Is that okay now? Because I saw their hands, like when they’re my ushers, bring somebody to me. I know this is a new believer. Well then I can have a conversation with them. I can give them a new believer’s Bible and say, Hey, you know what? We’ve got this small group program called Alpha, it’s a free meal. Why don’t you come out? It’s a fantastic way to, you know, to get started. But we want to get them in relationship as fast as possible. So follow up is crucial, crucial, crucial. And we want to connect with them as soon as we, we possibly can. We don’t wanna let that get cold. And again, it comes down to the, the whole love of God experience. If they don’t f experience the love of God from us, they’re not gonna believe in the love of God.

Evangelism Coach Daniel King (17:35):
Let’s talk about the, the Canadian context here. Most of the churches that you’re, you’re working with here are in Canada. Is there anything unique to Canada that might be different than say the United States or other? Or are these principles, do they work everywhere?

John Albiston (17:52):
So I’ve used these principles in, in other countries and like, like Canada, the United States are fairly culturally adjacent. So if you’re an American coming to Canada, like the least foreign country you could possibly visit is this one. And vice versa. But I’ve seen this work very effectively in Thailand, which is a completely different culture. And that’s because we’re talking about some basic human principles. People need to be known. People need to experience love, people need to experience acceptance. And none of us feel that way when we’re being ignored. So we wanna be certainly culturally sensitive. So if you’re going to Thailand and you’ve got a habit of touching people’s heads, don’t do that in Thailand. That’s considered very rude. Mind you, seriously, dude, that’s weird here too. <Laugh>, you know, but you know, sometimes our own, we have got

Evangelism Coach Daniel King (18:49):
Little, let’s bring all the visitors up and I’m gonna pray for you right now.

John Albiston (18:53):
<Laugh>, sometimes in our church we develop weird microcultures. Like I remember my, my last church if you were sick, the only way to heal you was to bring you out to the front of the service in front of everybody. We would hit you in the head to try to make you fall over. And that’s how healing happens. Is there anything in the Bible says we have to do it that way? No. And we kind of realized, you know what? That’s actually kind of weird. And people coming in here are kind of terrified by what we’re doing. Maybe we should find like non terrifying ways of doing things. So there’s ways where we can think about, well, things happen in context. So you look at the Apostle Paul apostle Paul said, I am all things to all people. So by all possible means, some might be saved to the Greeks, unlike a Greek to the Jews unlike a Jew.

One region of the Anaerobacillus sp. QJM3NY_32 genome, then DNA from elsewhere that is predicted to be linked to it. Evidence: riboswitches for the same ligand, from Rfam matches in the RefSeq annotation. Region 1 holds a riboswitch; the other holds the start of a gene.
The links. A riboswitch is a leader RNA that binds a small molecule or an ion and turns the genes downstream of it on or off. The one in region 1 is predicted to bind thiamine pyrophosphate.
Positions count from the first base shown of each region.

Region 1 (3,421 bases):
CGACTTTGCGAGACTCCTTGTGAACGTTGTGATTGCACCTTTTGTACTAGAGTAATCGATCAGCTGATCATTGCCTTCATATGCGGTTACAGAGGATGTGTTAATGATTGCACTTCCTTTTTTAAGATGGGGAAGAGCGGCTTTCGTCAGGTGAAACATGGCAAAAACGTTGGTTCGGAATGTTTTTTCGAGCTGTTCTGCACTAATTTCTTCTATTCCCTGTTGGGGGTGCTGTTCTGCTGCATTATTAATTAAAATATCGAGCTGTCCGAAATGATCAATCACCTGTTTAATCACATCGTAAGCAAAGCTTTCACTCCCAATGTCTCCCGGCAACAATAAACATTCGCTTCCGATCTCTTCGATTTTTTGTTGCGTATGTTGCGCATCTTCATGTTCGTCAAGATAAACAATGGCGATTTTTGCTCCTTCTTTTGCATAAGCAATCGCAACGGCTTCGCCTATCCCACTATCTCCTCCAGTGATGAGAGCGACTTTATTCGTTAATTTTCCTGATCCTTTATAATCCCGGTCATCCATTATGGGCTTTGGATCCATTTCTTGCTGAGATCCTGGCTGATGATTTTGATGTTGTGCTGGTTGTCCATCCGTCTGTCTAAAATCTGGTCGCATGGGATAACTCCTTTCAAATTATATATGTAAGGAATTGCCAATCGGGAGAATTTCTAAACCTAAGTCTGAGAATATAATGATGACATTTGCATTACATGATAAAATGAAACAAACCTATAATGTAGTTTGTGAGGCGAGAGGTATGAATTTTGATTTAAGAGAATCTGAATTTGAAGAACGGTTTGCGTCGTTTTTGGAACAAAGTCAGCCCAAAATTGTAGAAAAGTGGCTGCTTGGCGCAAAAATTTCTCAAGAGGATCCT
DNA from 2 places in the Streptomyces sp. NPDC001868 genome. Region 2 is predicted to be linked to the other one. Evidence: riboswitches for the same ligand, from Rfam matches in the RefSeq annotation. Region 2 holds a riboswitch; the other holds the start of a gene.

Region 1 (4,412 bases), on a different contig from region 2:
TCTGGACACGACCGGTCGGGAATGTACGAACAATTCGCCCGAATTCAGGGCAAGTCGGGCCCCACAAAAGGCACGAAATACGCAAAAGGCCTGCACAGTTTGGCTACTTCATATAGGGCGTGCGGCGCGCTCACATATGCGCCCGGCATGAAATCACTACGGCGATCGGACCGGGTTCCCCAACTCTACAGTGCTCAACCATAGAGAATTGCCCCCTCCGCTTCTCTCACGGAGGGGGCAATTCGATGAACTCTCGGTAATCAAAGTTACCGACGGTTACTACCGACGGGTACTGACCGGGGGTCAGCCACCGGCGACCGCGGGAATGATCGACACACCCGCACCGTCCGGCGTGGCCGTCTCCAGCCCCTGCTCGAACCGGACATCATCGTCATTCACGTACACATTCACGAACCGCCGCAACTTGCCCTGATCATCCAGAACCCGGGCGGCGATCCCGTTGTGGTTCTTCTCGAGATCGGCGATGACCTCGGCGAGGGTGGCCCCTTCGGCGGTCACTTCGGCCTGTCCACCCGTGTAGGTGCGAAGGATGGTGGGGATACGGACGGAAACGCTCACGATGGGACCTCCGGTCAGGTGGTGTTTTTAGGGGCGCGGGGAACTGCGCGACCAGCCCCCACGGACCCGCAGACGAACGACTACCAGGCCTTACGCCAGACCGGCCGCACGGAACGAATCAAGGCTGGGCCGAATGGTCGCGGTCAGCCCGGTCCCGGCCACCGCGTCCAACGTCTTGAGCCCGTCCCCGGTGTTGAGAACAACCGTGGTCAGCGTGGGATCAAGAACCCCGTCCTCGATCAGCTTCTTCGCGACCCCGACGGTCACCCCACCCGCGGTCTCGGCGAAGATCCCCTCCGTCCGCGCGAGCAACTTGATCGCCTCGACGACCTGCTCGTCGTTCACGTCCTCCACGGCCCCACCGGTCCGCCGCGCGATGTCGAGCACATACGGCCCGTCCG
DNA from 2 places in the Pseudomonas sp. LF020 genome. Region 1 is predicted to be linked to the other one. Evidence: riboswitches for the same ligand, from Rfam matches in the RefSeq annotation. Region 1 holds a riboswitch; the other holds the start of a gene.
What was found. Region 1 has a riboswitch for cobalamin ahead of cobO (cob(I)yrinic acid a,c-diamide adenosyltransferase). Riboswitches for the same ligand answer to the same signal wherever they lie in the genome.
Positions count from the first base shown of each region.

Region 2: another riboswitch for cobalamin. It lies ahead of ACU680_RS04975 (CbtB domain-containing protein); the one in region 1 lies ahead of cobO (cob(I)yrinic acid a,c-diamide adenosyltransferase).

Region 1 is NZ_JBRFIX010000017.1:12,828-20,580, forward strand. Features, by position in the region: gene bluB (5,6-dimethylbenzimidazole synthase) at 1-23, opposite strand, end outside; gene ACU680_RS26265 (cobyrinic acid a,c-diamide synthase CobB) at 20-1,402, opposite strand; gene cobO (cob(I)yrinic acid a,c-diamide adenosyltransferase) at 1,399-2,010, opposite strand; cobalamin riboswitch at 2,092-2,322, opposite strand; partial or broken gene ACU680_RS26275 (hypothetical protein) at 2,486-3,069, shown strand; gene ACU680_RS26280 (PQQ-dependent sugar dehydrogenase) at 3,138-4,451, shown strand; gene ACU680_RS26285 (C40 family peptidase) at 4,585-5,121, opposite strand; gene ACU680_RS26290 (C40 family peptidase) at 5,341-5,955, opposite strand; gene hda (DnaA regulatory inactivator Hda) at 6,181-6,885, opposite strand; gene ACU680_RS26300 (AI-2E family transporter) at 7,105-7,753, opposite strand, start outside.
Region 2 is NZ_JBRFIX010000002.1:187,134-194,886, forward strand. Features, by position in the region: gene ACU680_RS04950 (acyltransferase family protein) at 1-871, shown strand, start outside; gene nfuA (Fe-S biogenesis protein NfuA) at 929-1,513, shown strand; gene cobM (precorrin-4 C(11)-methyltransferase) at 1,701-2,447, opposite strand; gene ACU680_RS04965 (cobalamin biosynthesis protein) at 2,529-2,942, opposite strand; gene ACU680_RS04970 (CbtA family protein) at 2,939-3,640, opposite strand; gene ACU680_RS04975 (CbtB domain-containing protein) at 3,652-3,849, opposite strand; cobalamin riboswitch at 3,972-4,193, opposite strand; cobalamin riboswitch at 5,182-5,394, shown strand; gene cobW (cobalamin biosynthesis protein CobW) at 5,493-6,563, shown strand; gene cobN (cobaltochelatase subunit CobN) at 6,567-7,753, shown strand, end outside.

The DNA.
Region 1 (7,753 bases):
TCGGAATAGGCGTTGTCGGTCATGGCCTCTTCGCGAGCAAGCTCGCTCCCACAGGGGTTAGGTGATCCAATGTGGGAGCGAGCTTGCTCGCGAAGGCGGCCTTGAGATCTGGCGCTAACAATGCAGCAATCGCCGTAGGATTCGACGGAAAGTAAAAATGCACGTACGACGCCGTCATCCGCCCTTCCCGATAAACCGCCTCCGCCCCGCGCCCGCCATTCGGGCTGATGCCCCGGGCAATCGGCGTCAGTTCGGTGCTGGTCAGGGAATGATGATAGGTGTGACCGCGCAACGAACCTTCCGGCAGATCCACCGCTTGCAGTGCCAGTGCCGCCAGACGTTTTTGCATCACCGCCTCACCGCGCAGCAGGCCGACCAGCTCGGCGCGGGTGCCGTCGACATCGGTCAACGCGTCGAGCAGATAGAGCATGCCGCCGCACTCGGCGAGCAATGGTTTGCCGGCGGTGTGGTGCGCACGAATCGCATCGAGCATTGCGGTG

Well, that wasn’t just words for Paul. If you look at the book of Acts on how he behaves, when Paul’s in a Jewish setting, man, he turns into super Jew, Hey, I’m a Pharisee and you know, I studied on a gamma meal and he’s quoting the Old Testament left, right and center. Like, I mean, he, he puts it on really thick with the Jewish stuff. But when he is talking to a Gentile lobby audience, he doesn’t talk about any of that. In fact at Mars Hill, he starts quoting their poets and using their cultural references to bring them to Jesus. So he adjusts the way he talks depending on who he’s talking to. And I mean, we understand this when it comes to age group. You know, I’m not gonna talk about substitutionary atonement when I’m talking to preschoolers. Okay? So we, we’ve got some kind of understanding of that. Well, we need to know who we’re talking to and then adjust our vocabulary and how we explain and how we act compared to who we’re talking to.

Evangelism Coach Daniel King (20:37):
Well, thank you so much for being on the Evangelism Podcast. If someone has some questions about how their church can be more effective at reaching their community, what’s a good way to get in touch with you? What, what’s, what’s your email?

John Albiston (20:50):
They can reach me@justjohnalbertin.com. My last name is A L B I S T O n.com. And there’s some free resources on there, but yeah, anybody can get in touch with me and I am more than happy to help.

Evangelism Coach Daniel King (21:05):
Wonderful. Well, thank you so much and I love what you’re doing. I, I love coaching evangelists and people who are excited about reaching the lost, and I think so many churches need to have that heart for their community and, and, and for the lost, and, and not just talk about it, but take tangible steps to make it happen.

John Albiston (21:28):

Evangelism Coach Daniel King (21:28):
And so, just so much love what you do and so valuable.

John Albiston (21:32):
Well, thanks for having me on here. Thank you.